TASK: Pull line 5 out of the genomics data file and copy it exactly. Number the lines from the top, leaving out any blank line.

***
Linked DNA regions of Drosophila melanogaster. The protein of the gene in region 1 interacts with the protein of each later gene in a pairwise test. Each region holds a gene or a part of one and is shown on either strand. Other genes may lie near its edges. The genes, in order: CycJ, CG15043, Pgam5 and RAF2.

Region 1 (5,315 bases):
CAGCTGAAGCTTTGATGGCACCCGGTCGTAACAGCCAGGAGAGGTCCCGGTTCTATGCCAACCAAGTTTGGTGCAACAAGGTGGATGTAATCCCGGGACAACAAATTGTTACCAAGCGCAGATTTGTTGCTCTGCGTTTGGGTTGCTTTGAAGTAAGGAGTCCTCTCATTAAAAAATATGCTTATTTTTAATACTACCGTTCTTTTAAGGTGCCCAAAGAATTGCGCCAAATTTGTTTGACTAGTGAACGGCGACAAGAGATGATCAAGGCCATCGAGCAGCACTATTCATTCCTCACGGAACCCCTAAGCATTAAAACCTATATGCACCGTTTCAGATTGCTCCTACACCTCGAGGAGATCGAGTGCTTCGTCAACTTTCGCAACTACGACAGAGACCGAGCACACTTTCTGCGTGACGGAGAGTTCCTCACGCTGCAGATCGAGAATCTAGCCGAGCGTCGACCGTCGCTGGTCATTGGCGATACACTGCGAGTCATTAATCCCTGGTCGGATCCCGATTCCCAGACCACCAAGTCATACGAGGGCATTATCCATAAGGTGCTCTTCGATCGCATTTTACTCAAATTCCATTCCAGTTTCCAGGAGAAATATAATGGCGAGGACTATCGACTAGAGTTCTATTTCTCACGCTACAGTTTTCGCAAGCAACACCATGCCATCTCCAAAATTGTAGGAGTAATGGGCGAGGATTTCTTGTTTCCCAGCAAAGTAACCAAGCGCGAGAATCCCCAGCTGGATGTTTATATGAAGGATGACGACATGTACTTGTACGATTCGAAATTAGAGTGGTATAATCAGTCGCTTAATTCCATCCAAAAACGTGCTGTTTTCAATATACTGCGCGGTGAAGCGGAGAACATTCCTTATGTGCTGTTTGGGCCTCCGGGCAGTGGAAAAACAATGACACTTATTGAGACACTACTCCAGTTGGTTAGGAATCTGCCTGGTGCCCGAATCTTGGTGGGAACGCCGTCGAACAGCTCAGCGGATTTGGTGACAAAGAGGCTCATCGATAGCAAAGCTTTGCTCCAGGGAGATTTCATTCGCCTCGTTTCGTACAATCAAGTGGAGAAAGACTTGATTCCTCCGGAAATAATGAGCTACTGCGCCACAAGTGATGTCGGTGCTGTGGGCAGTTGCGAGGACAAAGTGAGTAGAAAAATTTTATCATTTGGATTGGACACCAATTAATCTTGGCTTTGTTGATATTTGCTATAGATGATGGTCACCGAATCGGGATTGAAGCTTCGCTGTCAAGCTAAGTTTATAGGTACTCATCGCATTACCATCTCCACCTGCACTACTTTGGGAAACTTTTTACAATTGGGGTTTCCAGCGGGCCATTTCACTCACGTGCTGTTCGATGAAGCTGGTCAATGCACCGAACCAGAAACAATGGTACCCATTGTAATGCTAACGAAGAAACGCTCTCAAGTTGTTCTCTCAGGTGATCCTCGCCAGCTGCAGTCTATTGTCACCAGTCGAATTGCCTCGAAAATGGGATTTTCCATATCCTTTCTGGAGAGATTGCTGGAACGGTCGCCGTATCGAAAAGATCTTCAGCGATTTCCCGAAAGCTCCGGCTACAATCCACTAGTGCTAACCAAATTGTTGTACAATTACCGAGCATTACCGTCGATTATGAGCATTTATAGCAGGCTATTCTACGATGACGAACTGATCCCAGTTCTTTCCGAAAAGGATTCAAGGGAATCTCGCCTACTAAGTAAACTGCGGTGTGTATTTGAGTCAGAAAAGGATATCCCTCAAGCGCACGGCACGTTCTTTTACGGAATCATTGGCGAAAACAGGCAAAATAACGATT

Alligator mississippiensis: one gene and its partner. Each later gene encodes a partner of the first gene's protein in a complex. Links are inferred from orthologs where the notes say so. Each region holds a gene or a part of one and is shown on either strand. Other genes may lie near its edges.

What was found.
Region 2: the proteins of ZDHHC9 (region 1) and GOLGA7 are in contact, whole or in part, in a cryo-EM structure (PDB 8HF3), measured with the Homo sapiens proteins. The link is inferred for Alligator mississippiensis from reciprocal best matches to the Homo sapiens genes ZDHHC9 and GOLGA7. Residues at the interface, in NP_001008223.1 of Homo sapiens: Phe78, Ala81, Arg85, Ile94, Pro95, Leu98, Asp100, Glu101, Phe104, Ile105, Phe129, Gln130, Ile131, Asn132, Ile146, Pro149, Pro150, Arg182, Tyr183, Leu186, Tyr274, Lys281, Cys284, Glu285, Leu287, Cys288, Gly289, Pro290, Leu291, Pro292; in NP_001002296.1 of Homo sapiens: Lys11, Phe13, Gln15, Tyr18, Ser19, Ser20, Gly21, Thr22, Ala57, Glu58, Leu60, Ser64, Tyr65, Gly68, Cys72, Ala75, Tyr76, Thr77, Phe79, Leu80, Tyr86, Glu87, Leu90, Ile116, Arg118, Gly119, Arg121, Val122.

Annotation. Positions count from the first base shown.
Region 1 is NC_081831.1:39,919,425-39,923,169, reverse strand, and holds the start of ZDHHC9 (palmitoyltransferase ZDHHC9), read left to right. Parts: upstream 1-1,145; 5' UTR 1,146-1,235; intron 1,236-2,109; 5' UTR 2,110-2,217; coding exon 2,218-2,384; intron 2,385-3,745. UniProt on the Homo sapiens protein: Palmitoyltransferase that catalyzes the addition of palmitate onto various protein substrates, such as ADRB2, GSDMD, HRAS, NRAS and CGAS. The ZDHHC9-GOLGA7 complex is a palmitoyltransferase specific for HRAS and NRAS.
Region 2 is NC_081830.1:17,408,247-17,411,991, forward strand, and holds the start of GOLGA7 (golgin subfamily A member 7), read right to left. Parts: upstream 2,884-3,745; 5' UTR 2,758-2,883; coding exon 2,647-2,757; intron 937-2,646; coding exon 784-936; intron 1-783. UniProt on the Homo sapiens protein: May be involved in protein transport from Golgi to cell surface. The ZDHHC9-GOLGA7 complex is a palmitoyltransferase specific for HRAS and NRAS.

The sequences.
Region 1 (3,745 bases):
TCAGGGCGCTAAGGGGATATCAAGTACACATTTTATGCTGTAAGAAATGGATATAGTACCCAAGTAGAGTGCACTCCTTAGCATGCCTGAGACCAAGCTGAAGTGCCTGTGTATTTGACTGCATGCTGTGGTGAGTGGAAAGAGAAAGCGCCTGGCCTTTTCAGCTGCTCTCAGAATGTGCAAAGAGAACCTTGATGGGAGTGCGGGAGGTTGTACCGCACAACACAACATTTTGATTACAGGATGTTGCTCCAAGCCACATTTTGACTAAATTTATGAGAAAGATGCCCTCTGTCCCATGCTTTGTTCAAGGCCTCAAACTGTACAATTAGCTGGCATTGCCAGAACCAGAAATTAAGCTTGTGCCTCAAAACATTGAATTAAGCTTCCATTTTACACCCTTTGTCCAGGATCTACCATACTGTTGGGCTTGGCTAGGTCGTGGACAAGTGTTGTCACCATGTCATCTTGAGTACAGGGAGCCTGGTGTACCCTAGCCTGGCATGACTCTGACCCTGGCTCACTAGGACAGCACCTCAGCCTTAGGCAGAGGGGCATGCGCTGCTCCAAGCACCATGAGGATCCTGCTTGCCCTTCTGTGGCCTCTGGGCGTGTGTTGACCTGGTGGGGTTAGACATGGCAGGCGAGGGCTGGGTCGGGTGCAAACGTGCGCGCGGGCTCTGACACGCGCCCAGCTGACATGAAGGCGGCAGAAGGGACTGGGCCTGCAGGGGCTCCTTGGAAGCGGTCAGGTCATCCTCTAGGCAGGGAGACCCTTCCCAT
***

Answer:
What was found.